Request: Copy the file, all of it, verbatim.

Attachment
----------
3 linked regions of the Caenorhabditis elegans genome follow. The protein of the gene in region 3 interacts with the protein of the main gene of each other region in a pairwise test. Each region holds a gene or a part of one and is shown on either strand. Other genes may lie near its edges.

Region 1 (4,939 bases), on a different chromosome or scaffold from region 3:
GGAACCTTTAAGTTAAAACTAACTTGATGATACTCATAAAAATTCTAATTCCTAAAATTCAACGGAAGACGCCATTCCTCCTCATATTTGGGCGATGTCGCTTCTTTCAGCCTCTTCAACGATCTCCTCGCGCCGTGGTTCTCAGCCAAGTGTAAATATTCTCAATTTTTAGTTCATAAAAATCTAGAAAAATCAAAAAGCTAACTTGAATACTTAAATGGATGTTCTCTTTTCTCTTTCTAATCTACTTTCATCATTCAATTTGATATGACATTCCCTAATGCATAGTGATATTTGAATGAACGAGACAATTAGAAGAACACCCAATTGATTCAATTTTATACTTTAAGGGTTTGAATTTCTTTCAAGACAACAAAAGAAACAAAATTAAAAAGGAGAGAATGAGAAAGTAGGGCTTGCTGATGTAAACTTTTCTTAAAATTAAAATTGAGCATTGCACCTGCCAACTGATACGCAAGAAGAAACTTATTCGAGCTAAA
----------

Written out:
3 linked regions of the Caenorhabditis elegans genome follow. The protein of the gene in region 3 interacts with the protein of the main gene of each other region in a pairwise test. Each region holds a gene or a part of one and is shown on either strand. Other genes may lie near its edges.

Region 1 (4,939 bases), on a different chromosome or scaffold from region 3:
GGAACCTTTAAGTTAAAACTAACTTGATGATACTCATAAAAATTCTAATTCCTAAAATTCAACGGAAGACGCCATTCCTCCTCATATTTGGGCGATGTCGCTTCTTTCAGCCTCTTCAACGATCTCCTCGCGCCGTGGTTCTCAGCCAAGTGTAAATATTCTCAATTTTTAGTTCATAAAAATCTAGAAAAATCAAAAAGCTAACTTGAATACTTAAATGGATGTTCTCTTTTCTCTTTCTAATCTACTTTCATCATTCAATTTGATATGACATTCCCTAATGCATAGTGATATTTGAATGAACGAGACAATTAGAAGAACACCCAATTGATTCAATTTTATACTTTAAGGGTTTGAATTTCTTTCAAGACAACAAAAGAAACAAAATTAAAAAGGAGAGAATGAGAAAGTAGGGCTTGCTGATGTAAACTTTTCTTAAAATTAAAATTGAGCATTGCACCTGCCAACTGATACGCAAGAAGAAACTTATTCGAGCTAAA